The emotional planes explored by New York’s MS MR were on full display during their show last night at Washington, D.C.’s Black Cat. Performing as a four-piece, the duo focuses attention upon a relatively rare aspect of American pop music: the emotive power of crescendo. Riding a roller coaster of emotion no doubt felt poignant to a sold out crowd that had in part spent their Sunday afternoon contemplating the thrills of victory and the agonies of defeat.
Their sound exists within a rising movement focused upon beauty in its purest forms, most saliently in Lizzy Plapinger‘s pristine vocals. (And, it could be argued, a musical manifestation of the ascendant nature of nerd culture). It’s nearly impossible to hear them without mentally referencing the soaring inflections of Florence Welch, and nearly impossible to avoid goosebumps when she rapidly rises in the register before suddenly releasing a phrase into the ether.
MS MR employs various forms of musical chiaroscuro at the core of its stylistic approach. Max Hershenow‘s atmospheric synth sounds are Plapinger’s primary counterpoint, and vigorous drumming is also supplemented by an electric bass, often filtered through various effects to create wide-ranging sounds of little relation to the instrument’s usual bailiwick. And, all together, the combination creates loops of tension and catharsis that are deeply unsettling one moment and brilliantly sublime the next.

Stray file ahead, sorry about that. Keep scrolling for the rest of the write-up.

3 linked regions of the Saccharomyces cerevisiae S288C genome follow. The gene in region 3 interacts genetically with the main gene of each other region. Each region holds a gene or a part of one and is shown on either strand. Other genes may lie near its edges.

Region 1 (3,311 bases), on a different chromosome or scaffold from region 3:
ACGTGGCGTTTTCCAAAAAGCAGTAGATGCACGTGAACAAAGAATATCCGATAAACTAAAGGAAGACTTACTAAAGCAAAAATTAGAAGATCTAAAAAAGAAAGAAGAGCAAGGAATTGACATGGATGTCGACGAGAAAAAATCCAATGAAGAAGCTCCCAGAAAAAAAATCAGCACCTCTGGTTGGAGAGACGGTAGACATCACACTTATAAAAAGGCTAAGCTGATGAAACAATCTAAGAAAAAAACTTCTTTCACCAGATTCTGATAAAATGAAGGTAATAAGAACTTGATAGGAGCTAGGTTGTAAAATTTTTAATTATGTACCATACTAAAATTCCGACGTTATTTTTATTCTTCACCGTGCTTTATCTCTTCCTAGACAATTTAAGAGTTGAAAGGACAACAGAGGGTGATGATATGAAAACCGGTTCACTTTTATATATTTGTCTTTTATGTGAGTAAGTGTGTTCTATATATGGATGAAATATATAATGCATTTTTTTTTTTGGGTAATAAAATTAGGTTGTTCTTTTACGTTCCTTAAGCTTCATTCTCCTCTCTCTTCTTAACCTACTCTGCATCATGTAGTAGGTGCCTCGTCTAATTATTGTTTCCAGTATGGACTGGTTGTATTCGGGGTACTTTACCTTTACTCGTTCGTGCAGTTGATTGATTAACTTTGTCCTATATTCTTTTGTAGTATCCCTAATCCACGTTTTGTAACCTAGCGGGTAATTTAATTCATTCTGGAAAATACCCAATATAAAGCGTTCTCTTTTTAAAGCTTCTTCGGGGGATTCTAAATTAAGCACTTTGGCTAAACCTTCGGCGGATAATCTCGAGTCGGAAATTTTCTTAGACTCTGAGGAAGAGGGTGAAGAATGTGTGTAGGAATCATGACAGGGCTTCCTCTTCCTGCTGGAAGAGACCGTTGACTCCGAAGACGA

The best songs on this night relied upon one of two features. Either, they were those where vocal-centric compositions made empowering statements that resonated with the slightly female-majority room (see: “No Trace”), or, they were ambient, orchestral numbers steering the audience towards dance-ability (see: “Salty Sweet”). Their madly appropriate version of LCD Soundsystem‘s “Dance Yrself Clean” was undoubtedly the set’s apex. In no small part, that can be attributed to the emotionally explosive track’s strong metaphorical relevance to MS MR’s thematic sensibilities.
But above all, the best part of the evening was the pure joy displayed by Plapinger whenever she perceived audience affirmation (which was often). Her infectious enthusiasm formed the basis of the evening’s theme: joy. Even in songs exploring the darker side of experience — especially in those instances, actually — there was an obvious exorcism of the demons described therein. And, ultimately, the inherent empowerment associated with acknowledging, addressing, and overcoming life’s difficulties is both MS MR’s true accomplishment and half the point of pop music, itself.